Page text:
"why do you deserve an income if you have not done any work for it by
someone else borrowing your capital". Thanks to all the inputs I'm coming
around now to understanding it and think I agree that the capital owner does
deserves the interest. And the employer of capital deserves wages. They may
or may not be the same people. What matters is that the correct distribution
of interest and wages goes to the capitalist and worker respectively. That
is, under free conditions will it be a fair distribution?

2) Risk payments due to corrupt government caused inflation are also a
concern you are correct, but why are they interest? That sounds like
negative interest to me.

8 November 2010 10:14
Robin Smith <> said...

PL good idea. I think it might be what you say but the reverse?

Given that capital is unlimited and land is limited, isnt it better to think
of capital as

*Capital is just a shorthand term for labour which has been applied to land,
with the intention of the product being used in further production. So, I
think it's really a two part question:*
8 November 2010 10:18
Robin Smith <> said...

For anyone still following this post I recommend this short article on the

The Law of Interest <>

It goes deeper than we have already been. It seems to suggest that the
INCREASE that comes from the use of capital is shared between wages and

I'm still not certain, neither are some of the best HGF folks that I've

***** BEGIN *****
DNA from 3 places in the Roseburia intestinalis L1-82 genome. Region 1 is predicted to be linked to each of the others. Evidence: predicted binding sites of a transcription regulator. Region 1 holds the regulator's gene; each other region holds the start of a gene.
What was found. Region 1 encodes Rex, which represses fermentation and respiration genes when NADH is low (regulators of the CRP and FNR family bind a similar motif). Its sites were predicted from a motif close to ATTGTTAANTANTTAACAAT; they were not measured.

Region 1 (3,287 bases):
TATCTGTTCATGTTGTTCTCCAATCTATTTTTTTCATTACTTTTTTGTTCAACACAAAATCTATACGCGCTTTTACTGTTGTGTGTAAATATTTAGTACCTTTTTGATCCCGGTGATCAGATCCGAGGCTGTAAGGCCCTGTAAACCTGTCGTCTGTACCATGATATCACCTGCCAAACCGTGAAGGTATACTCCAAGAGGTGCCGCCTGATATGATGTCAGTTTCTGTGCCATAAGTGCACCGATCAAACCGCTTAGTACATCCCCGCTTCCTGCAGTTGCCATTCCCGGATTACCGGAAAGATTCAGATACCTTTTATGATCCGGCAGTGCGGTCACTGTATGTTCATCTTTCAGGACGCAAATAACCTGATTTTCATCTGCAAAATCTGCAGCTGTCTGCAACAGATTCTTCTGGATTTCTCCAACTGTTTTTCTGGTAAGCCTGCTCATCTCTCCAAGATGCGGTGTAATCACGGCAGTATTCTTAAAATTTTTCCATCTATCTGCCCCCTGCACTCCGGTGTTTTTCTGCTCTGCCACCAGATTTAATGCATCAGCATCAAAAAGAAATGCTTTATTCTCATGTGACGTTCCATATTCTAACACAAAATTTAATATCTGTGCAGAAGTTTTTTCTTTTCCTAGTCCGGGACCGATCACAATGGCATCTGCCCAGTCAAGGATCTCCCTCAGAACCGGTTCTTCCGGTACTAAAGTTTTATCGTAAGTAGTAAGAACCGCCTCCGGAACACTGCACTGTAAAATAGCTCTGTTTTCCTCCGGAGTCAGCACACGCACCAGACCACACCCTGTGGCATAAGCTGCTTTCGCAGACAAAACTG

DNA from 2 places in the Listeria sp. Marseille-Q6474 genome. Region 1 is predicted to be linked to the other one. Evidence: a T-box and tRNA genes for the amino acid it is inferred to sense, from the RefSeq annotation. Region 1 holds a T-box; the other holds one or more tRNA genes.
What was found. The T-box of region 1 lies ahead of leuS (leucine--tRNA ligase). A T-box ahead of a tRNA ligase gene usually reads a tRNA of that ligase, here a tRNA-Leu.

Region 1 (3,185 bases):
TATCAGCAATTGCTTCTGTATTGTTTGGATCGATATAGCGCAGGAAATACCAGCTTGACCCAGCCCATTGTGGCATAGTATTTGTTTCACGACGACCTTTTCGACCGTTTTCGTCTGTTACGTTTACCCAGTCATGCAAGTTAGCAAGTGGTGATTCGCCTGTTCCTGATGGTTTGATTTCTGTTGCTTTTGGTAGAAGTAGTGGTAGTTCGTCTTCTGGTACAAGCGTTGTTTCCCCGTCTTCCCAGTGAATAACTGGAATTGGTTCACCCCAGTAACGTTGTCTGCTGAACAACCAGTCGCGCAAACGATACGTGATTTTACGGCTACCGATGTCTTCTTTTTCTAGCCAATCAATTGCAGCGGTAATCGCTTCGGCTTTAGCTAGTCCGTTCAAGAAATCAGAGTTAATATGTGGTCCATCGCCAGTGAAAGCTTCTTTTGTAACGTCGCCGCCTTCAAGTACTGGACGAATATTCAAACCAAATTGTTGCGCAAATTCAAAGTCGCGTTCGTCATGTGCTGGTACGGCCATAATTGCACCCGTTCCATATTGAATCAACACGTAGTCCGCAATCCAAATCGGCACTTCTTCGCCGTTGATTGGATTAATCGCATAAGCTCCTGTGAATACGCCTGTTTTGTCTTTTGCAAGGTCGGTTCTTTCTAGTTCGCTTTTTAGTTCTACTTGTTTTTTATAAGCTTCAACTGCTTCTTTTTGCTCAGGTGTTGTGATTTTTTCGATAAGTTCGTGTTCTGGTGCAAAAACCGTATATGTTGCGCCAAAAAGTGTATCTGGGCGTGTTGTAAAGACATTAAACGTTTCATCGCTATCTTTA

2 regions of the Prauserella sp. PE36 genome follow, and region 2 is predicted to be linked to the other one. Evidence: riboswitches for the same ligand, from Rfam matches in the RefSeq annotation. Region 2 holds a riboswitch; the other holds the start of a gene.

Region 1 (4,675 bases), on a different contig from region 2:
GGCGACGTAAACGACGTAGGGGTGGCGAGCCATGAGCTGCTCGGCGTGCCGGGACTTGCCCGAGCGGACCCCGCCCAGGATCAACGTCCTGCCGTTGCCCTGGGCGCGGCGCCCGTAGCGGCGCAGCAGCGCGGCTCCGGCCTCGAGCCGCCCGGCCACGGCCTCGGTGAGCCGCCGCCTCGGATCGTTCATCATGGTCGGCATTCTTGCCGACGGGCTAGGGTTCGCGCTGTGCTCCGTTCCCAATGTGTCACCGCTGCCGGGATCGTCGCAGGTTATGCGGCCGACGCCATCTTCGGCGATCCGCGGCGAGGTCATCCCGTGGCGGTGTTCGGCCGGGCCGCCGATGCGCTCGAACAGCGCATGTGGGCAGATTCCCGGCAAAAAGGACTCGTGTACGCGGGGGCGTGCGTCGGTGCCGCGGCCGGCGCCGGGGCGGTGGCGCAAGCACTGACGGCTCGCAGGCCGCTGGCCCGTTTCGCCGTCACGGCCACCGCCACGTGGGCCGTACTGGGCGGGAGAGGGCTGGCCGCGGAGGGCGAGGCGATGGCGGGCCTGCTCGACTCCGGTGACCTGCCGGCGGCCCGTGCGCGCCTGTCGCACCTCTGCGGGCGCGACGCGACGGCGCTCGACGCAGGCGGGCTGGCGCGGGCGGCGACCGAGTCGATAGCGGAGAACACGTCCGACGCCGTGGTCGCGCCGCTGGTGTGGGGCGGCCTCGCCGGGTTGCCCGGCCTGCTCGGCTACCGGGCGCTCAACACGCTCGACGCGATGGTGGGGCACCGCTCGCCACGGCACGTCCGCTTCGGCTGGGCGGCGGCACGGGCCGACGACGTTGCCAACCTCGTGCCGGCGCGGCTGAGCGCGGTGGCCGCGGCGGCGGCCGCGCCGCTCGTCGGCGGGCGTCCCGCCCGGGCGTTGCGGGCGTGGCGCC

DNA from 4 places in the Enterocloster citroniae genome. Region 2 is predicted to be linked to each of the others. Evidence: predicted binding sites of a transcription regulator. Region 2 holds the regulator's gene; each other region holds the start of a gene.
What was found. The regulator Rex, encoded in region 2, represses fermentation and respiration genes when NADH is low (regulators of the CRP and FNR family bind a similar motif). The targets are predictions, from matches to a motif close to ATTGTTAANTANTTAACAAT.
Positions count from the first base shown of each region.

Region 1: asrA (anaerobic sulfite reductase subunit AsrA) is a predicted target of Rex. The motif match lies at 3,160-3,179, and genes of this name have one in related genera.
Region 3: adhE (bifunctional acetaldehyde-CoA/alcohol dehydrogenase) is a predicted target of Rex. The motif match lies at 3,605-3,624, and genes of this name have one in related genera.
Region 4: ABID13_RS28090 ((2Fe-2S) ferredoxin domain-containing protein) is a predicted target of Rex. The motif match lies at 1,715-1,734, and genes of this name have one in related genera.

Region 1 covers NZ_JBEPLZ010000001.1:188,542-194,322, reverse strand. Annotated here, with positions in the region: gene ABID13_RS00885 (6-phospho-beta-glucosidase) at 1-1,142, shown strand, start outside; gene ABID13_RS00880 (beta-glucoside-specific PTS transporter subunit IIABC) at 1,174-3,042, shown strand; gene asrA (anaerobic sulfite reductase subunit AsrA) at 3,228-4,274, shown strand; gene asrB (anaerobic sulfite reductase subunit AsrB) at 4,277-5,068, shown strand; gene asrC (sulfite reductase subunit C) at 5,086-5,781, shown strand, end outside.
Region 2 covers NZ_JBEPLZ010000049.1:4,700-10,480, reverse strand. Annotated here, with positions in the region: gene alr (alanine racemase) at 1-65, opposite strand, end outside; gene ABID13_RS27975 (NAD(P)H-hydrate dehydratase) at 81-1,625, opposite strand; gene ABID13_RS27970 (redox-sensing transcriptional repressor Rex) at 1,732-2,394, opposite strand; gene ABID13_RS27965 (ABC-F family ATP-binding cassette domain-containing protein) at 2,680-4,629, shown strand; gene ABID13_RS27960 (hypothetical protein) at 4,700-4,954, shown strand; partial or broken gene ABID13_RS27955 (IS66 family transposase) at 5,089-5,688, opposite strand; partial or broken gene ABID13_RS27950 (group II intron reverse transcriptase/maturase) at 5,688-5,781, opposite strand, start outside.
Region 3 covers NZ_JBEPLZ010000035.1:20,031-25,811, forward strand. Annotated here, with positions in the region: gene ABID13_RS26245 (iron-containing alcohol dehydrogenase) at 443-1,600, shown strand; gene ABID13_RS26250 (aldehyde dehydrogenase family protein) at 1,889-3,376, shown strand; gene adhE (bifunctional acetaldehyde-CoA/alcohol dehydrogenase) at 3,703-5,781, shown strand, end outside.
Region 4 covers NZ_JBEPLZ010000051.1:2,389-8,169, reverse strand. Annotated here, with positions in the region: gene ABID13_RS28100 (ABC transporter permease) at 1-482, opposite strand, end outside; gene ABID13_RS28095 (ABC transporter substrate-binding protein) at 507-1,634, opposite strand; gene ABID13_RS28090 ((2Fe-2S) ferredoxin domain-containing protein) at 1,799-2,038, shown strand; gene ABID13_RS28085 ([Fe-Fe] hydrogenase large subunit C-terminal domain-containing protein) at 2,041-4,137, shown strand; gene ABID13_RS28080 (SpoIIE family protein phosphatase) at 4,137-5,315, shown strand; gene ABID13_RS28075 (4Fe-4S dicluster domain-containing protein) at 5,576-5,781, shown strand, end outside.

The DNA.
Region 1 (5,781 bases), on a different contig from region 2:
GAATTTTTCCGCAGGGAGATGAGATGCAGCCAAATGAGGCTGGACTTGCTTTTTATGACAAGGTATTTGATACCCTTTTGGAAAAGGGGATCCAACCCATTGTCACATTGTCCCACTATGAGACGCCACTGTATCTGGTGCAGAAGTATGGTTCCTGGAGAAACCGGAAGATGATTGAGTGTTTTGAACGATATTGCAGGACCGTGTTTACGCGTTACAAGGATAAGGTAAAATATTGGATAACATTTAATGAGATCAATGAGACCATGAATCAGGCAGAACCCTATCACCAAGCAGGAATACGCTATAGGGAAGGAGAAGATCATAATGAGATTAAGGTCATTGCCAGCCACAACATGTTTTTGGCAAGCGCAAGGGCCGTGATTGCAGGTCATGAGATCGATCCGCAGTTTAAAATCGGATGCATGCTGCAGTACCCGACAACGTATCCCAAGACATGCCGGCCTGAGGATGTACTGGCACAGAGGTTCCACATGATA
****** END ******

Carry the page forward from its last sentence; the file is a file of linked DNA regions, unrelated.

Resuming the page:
discussed it with, nor are any commentators here though we try.

I think this is really important and we should not leave it alone?
8 November 2010 10:23
janos <> said...

I think this exchange is getting lost in abstract statements.

The classical division of factors (inputs) provides the best framework to
contain a useful discourse:
Land (landowner<--rent);
Labour (operative<--wage);
Capital (entrepreneur<--interest/surplus/profit).
Conflating these into each other makes, imho, clear thinking quite

"Capital is just a shorthand term for labour which has been applied to
"Capital is just accumulated labour."?

True, but how fruitful are these statements in generating insights that lead
to the solution of the "mother of all problems" --- the land"owner" ending
up (in the form of rent) with all surplus wealth created by the
labour/capital partnership?

Can we agree, at the start that the landowner's claim of the share of wealth
created has *no economic basis* --- it is based only on a legal quirk?

The consequence is a natural (and growing) surplus which needs to be

This leads to a simpler field on which to consider the right sharing of
wealth between labour and capital.

In the "state of nature" there is no "capitalist" so all the produce goes to

Later, when it is more efficient for a farmer to buy in tools of production